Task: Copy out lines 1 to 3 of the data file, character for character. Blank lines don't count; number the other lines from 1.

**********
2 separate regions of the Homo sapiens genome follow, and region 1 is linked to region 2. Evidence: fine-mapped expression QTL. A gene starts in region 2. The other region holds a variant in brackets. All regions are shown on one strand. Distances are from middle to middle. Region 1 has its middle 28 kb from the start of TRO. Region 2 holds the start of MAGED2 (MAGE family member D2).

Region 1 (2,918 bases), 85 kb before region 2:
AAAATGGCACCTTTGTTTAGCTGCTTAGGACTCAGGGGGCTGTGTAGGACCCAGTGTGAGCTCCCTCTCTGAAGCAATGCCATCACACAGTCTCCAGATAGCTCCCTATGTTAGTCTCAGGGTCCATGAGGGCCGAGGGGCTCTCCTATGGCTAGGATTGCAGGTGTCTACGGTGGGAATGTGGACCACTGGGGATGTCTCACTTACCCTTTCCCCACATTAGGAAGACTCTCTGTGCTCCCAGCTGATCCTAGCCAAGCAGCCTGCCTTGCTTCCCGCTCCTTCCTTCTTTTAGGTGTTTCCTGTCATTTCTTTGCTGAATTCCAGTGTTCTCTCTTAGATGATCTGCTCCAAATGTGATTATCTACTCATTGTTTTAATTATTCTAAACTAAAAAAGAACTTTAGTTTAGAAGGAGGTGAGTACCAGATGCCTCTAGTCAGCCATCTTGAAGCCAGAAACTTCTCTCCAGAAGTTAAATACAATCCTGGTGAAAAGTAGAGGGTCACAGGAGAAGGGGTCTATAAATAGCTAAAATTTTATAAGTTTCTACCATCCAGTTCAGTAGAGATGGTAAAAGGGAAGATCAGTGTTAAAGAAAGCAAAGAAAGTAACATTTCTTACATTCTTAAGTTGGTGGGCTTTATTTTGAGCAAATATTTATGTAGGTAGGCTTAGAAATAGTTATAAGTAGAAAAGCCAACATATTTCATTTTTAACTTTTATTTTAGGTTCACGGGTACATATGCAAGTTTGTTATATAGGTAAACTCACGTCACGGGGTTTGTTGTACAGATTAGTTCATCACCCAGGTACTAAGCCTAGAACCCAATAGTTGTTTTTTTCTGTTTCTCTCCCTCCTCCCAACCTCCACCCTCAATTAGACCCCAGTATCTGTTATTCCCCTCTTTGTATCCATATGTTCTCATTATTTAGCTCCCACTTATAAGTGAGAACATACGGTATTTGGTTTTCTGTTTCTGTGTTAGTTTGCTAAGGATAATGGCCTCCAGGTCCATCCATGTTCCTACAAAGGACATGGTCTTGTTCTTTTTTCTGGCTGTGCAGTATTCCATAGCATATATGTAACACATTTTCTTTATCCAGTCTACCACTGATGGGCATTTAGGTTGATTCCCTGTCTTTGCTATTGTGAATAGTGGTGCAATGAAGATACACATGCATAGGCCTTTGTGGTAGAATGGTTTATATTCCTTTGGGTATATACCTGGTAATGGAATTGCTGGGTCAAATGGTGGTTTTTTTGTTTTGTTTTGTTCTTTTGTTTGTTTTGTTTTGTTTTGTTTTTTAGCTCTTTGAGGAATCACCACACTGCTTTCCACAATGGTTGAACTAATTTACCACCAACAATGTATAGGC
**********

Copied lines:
2 separate regions of the Homo sapiens genome follow, and region 1 is linked to region 2. Evidence: fine-mapped expression QTL. A gene starts in region 2. The other region holds a variant in brackets. All regions are shown on one strand. Distances are from middle to middle. Region 1 has its middle 28 kb from the start of TRO. Region 2 holds the start of MAGED2 (MAGE family member D2).

Region 1 (2,918 bases), 85 kb before region 2:
AAAATGGCACCTTTGTTTAGCTGCTTAGGACTCAGGGGGCTGTGTAGGACCCAGTGTGAGCTCCCTCTCTGAAGCAATGCCATCACACAGTCTCCAGATAGCTCCCTATGTTAGTCTCAGGGTCCATGAGGGCCGAGGGGCTCTCCTATGGCTAGGATTGCAGGTGTCTACGGTGGGAATGTGGACCACTGGGGATGTCTCACTTACCCTTTCCCCACATTAGGAAGACTCTCTGTGCTCCCAGCTGATCCTAGCCAAGCAGCCTGCCTTGCTTCCCGCTCCTTCCTTCTTTTAGGTGTTTCCTGTCATTTCTTTGCTGAATTCCAGTGTTCTCTCTTAGATGATCTGCTCCAAATGTGATTATCTACTCATTGTTTTAATTATTCTAAACTAAAAAAGAACTTTAGTTTAGAAGGAGGTGAGTACCAGATGCCTCTAGTCAGCCATCTTGAAGCCAGAAACTTCTCTCCAGAAGTTAAATACAATCCTGGTGAAAAGTAGAGGGTCACAGGAGAAGGGGTCTATAAATAGCTAAAATTTTATAAGTTTCTACCATCCAGTTCAGTAGAGATGGTAAAAGGGAAGATCAGTGTTAAAGAAAGCAAAGAAAGTAACATTTCTTACATTCTTAAGTTGGTGGGCTTTATTTTGAGCAAATATTTATGTAGGTAGGCTTAGAAATAGTTATAAGTAGAAAAGCCAACATATTTCATTTTTAACTTTTATTTTAGGTTCACGGGTACATATGCAAGTTTGTTATATAGGTAAACTCACGTCACGGGGTTTGTTGTACAGATTAGTTCATCACCCAGGTACTAAGCCTAGAACCCAATAGTTGTTTTTTTCTGTTTCTCTCCCTCCTCCCAACCTCCACCCTCAATTAGACCCCAGTATCTGTTATTCCCCTCTTTGTATCCATATGTTCTCATTATTTAGCTCCCACTTATAAGTGAGAACATACGGTATTTGGTTTTCTGTTTCTGTGTTAGTTTGCTAAGGATAATGGCCTCCAGGTCCATCCATGTTCCTACAAAGGACATGGTCTTGTTCTTTTTTCTGGCTGTGCAGTATTCCATAGCATATATGTAACACATTTTCTTTATCCAGTCTACCACTGATGGGCATTTAGGTTGATTCCCTGTCTTTGCTATTGTGAATAGTGGTGCAATGAAGATACACATGCATAGGCCTTTGTGGTAGAATGGTTTATATTCCTTTGGGTATATACCTGGTAATGGAATTGCTGGGTCAAATGGTGGTTTTTTTGTTTTGTTTTGTTCTTTTGTTTGTTTTGTTTTGTTTTGTTTTTTAGCTCTTTGAGGAATCACCACACTGCTTTCCACAATGGTTGAACTAATTTACCACCAACAATGTATAGGC